Business

Study finds we are shopping online more frequently and frustrated more often

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Pitney Bowes (NYSE: PBI), a global technology company that provides commerce solutions in the areas of ecommerce, shipping, mailing, and data, published key findings from the 2018 Pitney Bowes Global Ecommerce Study. As online retailers and marketplaces prepare for record volumes of ecommerce orders this holiday season, the study found that 61% of consumers globally felt let down by their online shopping experience during the last holiday season. This figure is up significantly from 47% in 2017, and 41% in 2016. In the US, the rate of dissatisfied online shoppers is accelerating even faster with 56% dissatisfied, up from just 36% a year ago.

Consumers pointed to post-purchase experiences, including items arriving late, expensive shipping, tracking inaccuracies, confusing returns policies, and lost or incorrect items as reasons for their dissatisfaction.

“More and more, consumers are telling us that the post-purchase experience – what happens after the order – is every bit as important, if not more, than the shopping experience that occurs before the order,” said Lila Snyder, President of Commerce Services at Pitney Bowes. “The silver lining for retailers: consumers are giving you the blueprint for how to get it right, and those who get it right will be rewarded with customer loyalty and revenue growth.”

Despite frustrations, consumers are shopping online more frequently

Nearly everyone is shopping online – 94% of consumers globally; unchanged year-over-year. But, the frequency with which consumers shop online is accelerating. Globally, 35% of online shoppers make an online purchase at least weekly. In the US, 30% make an online purchase at least weekly, up from just 19% a year ago. The UK saw their rate of weekly online shoppers rise to 46%, up from 38% the year prior.

Snyder says the uptick in shopping frequency, while welcome news for retailers, is also contributing to the rise in consumer dissatisfaction. “Individual consumers are spending more time shopping online and waiting on products, creating a greater probability for a bad experience,” she said. “As volumes rise, retailers are struggling to keep up with the demand in terms of physical infrastructure and the technology to manage it effectively.”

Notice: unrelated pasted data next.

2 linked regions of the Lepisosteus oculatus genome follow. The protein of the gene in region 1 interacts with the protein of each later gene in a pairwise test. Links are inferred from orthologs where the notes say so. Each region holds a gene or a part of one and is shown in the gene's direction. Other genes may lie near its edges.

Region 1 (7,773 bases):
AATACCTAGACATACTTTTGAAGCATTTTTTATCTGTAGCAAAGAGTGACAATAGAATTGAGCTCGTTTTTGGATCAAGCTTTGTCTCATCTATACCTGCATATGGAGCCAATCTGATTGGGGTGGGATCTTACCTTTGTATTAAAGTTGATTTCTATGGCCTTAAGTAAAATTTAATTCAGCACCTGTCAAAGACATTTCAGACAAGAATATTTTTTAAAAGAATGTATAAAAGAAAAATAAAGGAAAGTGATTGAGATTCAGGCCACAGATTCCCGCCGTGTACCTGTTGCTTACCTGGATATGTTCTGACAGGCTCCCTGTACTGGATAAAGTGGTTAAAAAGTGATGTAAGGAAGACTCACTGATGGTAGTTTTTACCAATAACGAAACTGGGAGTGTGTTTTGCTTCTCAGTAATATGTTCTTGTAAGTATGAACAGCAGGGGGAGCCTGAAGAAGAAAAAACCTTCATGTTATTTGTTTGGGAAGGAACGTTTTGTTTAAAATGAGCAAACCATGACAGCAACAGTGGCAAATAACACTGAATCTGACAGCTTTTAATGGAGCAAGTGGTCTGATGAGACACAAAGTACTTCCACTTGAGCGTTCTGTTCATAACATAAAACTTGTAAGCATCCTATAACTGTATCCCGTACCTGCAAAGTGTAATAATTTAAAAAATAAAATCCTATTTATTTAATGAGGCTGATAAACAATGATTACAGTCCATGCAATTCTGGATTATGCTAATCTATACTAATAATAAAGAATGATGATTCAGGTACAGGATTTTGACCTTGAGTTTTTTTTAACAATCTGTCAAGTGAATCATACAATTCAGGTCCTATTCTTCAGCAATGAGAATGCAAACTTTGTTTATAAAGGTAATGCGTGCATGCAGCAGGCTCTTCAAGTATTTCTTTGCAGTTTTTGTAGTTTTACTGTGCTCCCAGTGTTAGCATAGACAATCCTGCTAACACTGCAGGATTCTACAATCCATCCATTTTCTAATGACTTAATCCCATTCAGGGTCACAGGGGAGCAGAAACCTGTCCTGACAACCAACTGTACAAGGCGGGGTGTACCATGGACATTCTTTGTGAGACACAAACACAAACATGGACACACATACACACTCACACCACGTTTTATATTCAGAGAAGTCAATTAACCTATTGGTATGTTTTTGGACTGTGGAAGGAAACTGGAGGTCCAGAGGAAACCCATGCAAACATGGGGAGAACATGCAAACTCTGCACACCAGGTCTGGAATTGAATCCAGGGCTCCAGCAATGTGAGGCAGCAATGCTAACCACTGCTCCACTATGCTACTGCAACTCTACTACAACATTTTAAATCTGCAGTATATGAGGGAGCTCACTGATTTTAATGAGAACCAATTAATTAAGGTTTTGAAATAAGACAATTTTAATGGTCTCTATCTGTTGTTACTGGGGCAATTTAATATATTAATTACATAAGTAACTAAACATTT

Fast and free shipping are table stakes for online retailers

The study shows that consumers start to make judgements on the post-purchase experience even before placing their orders. In fact, 91% of online shoppers in the US said they will leave a retail web site if critical services like “fast and free shipping” are not available. At the same time, consumers are becoming more demanding in their expectations for “fast and free.” Only 47% consider 2-day free shipping “fast.”

“If there is one finding for retailers to pay attention to, it’s this one: fast and free shipping is a must,” said Snyder. “Retailers invest millions of dollars in marketing to drive consumers to their ecommerce sites, but all of that expense and effort is for naught if they don’t also invest in attractive fast and free shipping offers that meet consumer expectations.”

Consumers still rank “free shipping” as more important than “fast shipping.” Globally, 76% of consumers prefer “free” over “fast.” In the US, however, the trend is starting to reverse, with 79% preferring “free” over “fast,” down from 86% the year prior. This reversal is mostly driven by millennials, with 35% willing to pay for fast shipping, up from 20% the year prior.

In the US, online shoppers list free shipping (80%) and fast shipping (66%) as the two most important criteria in determining where to shop online. Two-thirds of online shoppers in the US think it is acceptable to have a minimum purchase requirement of $25 or higher to trigger free shipping.